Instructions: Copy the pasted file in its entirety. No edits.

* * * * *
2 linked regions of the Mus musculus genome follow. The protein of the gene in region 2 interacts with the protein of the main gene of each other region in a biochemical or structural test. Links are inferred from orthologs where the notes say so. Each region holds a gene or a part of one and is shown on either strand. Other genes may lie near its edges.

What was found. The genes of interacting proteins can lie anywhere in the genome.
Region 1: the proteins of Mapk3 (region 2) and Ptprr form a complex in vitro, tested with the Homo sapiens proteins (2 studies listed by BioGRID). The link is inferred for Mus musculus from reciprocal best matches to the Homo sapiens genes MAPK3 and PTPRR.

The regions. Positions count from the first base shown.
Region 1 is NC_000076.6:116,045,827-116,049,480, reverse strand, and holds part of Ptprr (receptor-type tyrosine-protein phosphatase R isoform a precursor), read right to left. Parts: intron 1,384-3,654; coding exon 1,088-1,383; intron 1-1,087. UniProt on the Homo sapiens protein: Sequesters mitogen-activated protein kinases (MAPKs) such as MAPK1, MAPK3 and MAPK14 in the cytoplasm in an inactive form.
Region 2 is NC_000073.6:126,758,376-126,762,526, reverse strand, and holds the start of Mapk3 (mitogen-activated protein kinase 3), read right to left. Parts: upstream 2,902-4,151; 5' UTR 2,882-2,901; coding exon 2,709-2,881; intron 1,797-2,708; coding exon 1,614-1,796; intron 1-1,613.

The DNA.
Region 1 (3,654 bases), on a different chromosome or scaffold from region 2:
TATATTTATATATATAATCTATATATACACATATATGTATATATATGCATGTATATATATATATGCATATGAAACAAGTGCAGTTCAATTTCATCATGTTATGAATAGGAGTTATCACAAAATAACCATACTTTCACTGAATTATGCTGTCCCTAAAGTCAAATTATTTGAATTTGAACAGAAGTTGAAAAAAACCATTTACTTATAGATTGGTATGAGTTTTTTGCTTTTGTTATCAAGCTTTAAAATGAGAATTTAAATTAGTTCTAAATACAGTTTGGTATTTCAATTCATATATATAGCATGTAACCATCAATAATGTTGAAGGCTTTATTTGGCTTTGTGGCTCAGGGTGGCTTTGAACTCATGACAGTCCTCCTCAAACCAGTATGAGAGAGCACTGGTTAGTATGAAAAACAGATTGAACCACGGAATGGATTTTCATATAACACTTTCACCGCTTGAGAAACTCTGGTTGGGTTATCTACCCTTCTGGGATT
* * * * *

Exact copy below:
2 linked regions of the Mus musculus genome follow. The protein of the gene in region 2 interacts with the protein of the main gene of each other region in a biochemical or structural test. Links are inferred from orthologs where the notes say so. Each region holds a gene or a part of one and is shown on either strand. Other genes may lie near its edges.

What was found. The genes of interacting proteins can lie anywhere in the genome.
Region 1: the proteins of Mapk3 (region 2) and Ptprr form a complex in vitro, tested with the Homo sapiens proteins (2 studies listed by BioGRID). The link is inferred for Mus musculus from reciprocal best matches to the Homo sapiens genes MAPK3 and PTPRR.

The regions. Positions count from the first base shown.
Region 1 is NC_000076.6:116,045,827-116,049,480, reverse strand, and holds part of Ptprr (receptor-type tyrosine-protein phosphatase R isoform a precursor), read right to left. Parts: intron 1,384-3,654; coding exon 1,088-1,383; intron 1-1,087. UniProt on the Homo sapiens protein: Sequesters mitogen-activated protein kinases (MAPKs) such as MAPK1, MAPK3 and MAPK14 in the cytoplasm in an inactive form.
Region 2 is NC_000073.6:126,758,376-126,762,526, reverse strand, and holds the start of Mapk3 (mitogen-activated protein kinase 3), read right to left. Parts: upstream 2,902-4,151; 5' UTR 2,882-2,901; coding exon 2,709-2,881; intron 1,797-2,708; coding exon 1,614-1,796; intron 1-1,613.

The DNA.
Region 1 (3,654 bases), on a different chromosome or scaffold from region 2:
TATATTTATATATATAATCTATATATACACATATATGTATATATATGCATGTATATATATATATGCATATGAAACAAGTGCAGTTCAATTTCATCATGTTATGAATAGGAGTTATCACAAAATAACCATACTTTCACTGAATTATGCTGTCCCTAAAGTCAAATTATTTGAATTTGAACAGAAGTTGAAAAAAACCATTTACTTATAGATTGGTATGAGTTTTTTGCTTTTGTTATCAAGCTTTAAAATGAGAATTTAAATTAGTTCTAAATACAGTTTGGTATTTCAATTCATATATATAGCATGTAACCATCAATAATGTTGAAGGCTTTATTTGGCTTTGTGGCTCAGGGTGGCTTTGAACTCATGACAGTCCTCCTCAAACCAGTATGAGAGAGCACTGGTTAGTATGAAAAACAGATTGAACCACGGAATGGATTTTCATATAACACTTTCACCGCTTGAGAAACTCTGGTTGGGTTATCTACCCTTCTGGGATT